As the top-finishing young horse in the division, Imperio Magic, the 2014 Warmblood gelding owned and ridden by Mary Bess Davis, won the USEF CCI3*-L Young Horse Eventing National Championship.

Meg Pellegrini and her own 2005 Holsteiner gelding RF Eloquence 2021 USEF CCI3*-L
Meg Pellegrini and RF Eloquence. ©Leslie Potter/US Equestrian

Maryland 5 Star CCI5*-L

Boyd Martin (Cochranville, Pa.) and On Cue, the 2006 Selle Français mare he co-owns with Christine, Thomas, and Tommie Turner, had a historic win in the Maryland 5 Star CCI5*-L. Not only did they become the first winners of this new event, but they became the first American combination to win an event at this level since 2008. After finishing dressage in third place with a 25.0, the pair held their spot with a double-clear cross-country day. They turned in one of only seven double-clear show jumping rounds, which pushed them up the leaderboard into the top spot.

“I really was just hoping to finish in the top five today, and On Cue just really gutsed it out today,” said Boyd. “Lady Luck was on our side. We bumped and thumped a few poles; I never heard one come down. I couldn’t believe it when I got a clear round. Today was On Cue’s day, and it’s great to win it.”

Boyd said he got the ride on “Cue” as a sales prospect for owner Christine Turner, but he liked the horse so much, he convinced Turner to let him keep working with her to see how far she could go.

Boyd Martin and On Cue, owned by Christine Turner, with 2021 Maryland 5 Star
Boyd Martin and On Cue. ©Leslie Potter/US Equestrian

“She’s everything you dream of in a horse,” said Boyd. “She’s got movement, gallop, full trier. She’s elegant, she’s a real mare. Coming into this thing, I thought I had a chance just because she’s been so good this year. She looked good at [the Land Rover Kentucky Three-Day Event] earlier this year, and then was the backup horse for the Olympics, so I knew I had a fit animal.”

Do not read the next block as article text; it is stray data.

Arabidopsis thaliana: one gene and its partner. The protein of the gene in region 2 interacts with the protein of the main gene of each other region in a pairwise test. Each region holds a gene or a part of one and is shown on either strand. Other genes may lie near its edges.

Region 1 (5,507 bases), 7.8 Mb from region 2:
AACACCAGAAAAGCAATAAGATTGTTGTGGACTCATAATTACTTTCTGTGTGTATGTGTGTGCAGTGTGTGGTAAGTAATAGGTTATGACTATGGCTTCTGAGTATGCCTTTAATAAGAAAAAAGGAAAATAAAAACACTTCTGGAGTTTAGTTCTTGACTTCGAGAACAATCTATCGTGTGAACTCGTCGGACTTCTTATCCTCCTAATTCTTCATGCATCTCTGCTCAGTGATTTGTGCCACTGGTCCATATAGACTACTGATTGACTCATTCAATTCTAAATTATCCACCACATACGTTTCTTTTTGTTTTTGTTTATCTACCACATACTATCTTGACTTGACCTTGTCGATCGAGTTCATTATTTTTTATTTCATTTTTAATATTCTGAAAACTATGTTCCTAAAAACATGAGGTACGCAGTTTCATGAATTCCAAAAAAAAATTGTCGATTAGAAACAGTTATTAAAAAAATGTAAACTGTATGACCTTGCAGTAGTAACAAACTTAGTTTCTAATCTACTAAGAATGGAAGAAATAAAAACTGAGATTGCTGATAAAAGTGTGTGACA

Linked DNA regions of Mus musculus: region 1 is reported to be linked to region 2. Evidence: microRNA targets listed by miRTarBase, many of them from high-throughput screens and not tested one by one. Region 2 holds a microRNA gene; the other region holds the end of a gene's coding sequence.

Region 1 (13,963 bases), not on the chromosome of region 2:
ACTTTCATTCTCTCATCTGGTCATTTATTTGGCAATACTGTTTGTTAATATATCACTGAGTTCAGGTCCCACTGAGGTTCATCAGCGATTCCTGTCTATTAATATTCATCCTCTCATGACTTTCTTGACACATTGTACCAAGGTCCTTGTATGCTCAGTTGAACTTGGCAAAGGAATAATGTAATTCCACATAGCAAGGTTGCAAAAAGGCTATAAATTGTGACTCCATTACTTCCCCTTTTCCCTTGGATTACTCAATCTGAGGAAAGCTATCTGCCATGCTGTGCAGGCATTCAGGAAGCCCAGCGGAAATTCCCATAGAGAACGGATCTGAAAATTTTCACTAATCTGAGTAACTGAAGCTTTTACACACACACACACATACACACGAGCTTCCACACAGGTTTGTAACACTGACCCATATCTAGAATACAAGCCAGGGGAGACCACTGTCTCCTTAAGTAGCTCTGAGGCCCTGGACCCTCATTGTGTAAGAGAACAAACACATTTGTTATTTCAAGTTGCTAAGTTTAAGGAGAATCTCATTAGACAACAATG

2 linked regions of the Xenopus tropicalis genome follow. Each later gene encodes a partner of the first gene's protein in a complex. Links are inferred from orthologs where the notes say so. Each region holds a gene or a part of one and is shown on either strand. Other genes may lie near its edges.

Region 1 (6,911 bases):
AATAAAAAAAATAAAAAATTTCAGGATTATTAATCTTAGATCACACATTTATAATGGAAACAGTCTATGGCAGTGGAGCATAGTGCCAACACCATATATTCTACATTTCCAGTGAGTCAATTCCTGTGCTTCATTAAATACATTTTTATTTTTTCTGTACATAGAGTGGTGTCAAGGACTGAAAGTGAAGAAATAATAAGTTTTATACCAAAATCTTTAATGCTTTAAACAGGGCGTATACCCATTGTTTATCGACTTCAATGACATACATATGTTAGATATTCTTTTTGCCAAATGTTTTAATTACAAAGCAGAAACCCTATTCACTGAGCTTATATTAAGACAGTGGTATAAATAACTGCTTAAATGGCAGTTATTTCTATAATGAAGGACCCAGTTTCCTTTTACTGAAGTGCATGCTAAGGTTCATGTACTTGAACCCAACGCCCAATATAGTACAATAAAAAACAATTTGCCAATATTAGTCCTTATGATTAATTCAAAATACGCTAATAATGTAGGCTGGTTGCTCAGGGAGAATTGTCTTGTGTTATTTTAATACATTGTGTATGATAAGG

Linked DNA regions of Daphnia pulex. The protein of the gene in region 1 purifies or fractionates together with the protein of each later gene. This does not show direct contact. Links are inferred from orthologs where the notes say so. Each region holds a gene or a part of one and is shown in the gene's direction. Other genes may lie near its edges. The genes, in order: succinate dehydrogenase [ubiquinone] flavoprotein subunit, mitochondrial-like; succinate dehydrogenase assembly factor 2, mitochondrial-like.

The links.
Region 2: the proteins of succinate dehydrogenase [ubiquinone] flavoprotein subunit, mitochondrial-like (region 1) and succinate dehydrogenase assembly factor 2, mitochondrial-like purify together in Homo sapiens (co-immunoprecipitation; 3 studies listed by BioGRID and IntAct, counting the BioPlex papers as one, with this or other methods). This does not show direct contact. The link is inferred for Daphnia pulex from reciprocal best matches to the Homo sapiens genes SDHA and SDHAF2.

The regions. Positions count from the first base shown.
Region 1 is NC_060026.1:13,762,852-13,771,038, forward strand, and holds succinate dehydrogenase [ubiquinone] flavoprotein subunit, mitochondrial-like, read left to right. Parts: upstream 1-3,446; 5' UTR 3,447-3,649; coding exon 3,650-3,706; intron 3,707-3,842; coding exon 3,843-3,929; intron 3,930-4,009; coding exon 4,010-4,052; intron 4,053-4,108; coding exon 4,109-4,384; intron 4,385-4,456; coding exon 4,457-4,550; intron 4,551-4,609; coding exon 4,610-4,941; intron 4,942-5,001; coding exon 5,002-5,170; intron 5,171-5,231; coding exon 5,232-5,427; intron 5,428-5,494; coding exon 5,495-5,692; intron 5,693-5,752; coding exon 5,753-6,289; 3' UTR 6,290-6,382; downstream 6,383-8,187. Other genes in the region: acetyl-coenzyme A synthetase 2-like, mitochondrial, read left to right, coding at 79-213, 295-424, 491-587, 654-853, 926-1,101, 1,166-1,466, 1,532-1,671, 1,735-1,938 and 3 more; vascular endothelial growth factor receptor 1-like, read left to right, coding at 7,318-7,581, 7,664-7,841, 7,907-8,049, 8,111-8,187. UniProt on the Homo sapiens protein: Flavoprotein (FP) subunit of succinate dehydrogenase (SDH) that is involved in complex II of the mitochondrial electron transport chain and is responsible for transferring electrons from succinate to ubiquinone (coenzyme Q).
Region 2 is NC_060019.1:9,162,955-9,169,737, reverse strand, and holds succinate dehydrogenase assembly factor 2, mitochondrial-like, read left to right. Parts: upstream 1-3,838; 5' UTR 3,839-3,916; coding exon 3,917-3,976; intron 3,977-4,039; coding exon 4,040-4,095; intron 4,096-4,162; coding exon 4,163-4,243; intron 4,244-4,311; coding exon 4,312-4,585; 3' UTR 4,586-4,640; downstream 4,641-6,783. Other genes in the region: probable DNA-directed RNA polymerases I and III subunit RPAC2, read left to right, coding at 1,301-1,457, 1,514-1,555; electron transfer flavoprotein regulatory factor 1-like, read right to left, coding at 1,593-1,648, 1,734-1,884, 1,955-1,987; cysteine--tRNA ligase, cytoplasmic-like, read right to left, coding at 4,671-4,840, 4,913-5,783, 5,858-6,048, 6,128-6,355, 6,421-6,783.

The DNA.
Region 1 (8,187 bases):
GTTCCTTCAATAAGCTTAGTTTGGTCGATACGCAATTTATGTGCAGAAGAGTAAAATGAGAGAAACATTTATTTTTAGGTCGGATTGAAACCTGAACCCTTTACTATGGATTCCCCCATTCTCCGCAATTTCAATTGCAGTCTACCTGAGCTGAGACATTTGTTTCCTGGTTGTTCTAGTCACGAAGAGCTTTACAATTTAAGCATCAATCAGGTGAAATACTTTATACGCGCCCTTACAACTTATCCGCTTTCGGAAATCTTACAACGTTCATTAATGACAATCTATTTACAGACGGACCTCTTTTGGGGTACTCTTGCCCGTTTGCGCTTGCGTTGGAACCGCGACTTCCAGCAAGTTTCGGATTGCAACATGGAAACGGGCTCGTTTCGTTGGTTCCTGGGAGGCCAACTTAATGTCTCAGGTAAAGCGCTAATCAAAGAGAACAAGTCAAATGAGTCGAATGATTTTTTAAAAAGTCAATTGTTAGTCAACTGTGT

Overnight leader Oliver Townend of Great Britain with Angela Hislop’s 2005 Irish Sport Horse gelding Cooley Master Class had an uncharacteristic and very expensive rail in the show jumping, dropping them down to second place by just one-tenth of a penalty point. New Zealand’s Tim Price had a fast round with Trisha Rickards, Tim Price & Nigella Hall’s 2006 British Sport Horse gelding Xavier Faer, but with a rail down they ended in third place on a total score of 28.3. The three podium finishers at the Maryland 5 Star have been in the top three together before, and Townend expressed sincere appreciation for his competitors.

“This sport is tough. To be sat with Boyd and Tim is a privilege for me, because they’re riders that I have a huge amount of respect for,” he said. “They’re both working boys. They’re very normal lads and for all three of us to be in the position we’re in is a huge privilege. It goes to show that normal people, if you work hard, you can make it to the pinnacle of this sport. That’s the message I want to get out to any kid who’s thinking, ‘I can’t do it because I don’t come from a wealthy background.’ It is possible, and I’m very proud of Boyd and Tim and myself for continuing to work hard.”